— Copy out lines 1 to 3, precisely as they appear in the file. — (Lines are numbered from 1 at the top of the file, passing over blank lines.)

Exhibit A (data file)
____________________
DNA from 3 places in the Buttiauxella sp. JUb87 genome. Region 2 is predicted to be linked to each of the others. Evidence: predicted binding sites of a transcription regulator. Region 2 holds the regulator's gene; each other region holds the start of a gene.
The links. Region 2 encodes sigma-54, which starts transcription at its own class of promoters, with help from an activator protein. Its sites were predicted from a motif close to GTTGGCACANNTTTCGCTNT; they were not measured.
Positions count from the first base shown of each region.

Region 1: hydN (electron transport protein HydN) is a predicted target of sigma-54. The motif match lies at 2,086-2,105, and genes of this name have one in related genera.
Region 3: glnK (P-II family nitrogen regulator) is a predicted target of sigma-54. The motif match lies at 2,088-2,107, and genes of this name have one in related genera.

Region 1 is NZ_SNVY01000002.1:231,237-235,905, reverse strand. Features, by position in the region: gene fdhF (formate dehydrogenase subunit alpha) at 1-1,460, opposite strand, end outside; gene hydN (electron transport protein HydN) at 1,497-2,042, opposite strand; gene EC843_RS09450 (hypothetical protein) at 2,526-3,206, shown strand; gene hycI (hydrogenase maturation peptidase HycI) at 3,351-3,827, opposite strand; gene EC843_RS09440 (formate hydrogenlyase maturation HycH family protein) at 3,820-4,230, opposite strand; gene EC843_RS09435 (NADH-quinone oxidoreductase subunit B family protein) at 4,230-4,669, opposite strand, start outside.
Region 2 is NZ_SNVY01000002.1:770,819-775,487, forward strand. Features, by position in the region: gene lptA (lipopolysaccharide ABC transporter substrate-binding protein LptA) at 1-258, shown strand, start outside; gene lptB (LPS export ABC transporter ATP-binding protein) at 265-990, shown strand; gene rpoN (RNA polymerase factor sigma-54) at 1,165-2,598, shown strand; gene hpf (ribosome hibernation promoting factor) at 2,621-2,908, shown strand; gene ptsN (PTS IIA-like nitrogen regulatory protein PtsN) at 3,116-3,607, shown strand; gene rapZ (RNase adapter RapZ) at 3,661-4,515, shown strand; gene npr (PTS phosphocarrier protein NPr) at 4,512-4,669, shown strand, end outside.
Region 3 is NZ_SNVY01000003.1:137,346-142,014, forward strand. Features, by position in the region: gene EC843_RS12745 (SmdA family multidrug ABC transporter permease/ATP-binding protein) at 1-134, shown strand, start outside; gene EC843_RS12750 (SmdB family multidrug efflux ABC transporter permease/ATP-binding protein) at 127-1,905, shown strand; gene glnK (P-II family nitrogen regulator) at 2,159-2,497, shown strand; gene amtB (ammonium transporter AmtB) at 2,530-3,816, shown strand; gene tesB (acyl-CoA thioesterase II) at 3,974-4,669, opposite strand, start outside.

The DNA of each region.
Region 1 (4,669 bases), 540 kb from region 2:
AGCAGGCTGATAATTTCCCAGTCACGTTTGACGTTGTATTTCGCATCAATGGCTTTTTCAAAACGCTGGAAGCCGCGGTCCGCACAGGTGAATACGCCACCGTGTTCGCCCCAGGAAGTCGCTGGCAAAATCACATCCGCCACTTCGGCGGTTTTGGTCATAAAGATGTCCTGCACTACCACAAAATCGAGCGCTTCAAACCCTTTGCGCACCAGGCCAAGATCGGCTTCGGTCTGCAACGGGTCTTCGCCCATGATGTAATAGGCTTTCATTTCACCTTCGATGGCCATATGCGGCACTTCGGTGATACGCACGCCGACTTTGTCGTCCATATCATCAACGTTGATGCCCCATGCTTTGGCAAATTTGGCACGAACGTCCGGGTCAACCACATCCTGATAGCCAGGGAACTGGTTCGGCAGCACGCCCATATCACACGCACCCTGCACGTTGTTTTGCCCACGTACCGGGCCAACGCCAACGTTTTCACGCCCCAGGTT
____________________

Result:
DNA from 3 places in the Buttiauxella sp. JUb87 genome. Region 2 is predicted to be linked to each of the others. Evidence: predicted binding sites of a transcription regulator. Region 2 holds the regulator's gene; each other region holds the start of a gene.
The links. Region 2 encodes sigma-54, which starts transcription at its own class of promoters, with help from an activator protein. Its sites were predicted from a motif close to GTTGGCACANNTTTCGCTNT; they were not measured.
Positions count from the first base shown of each region.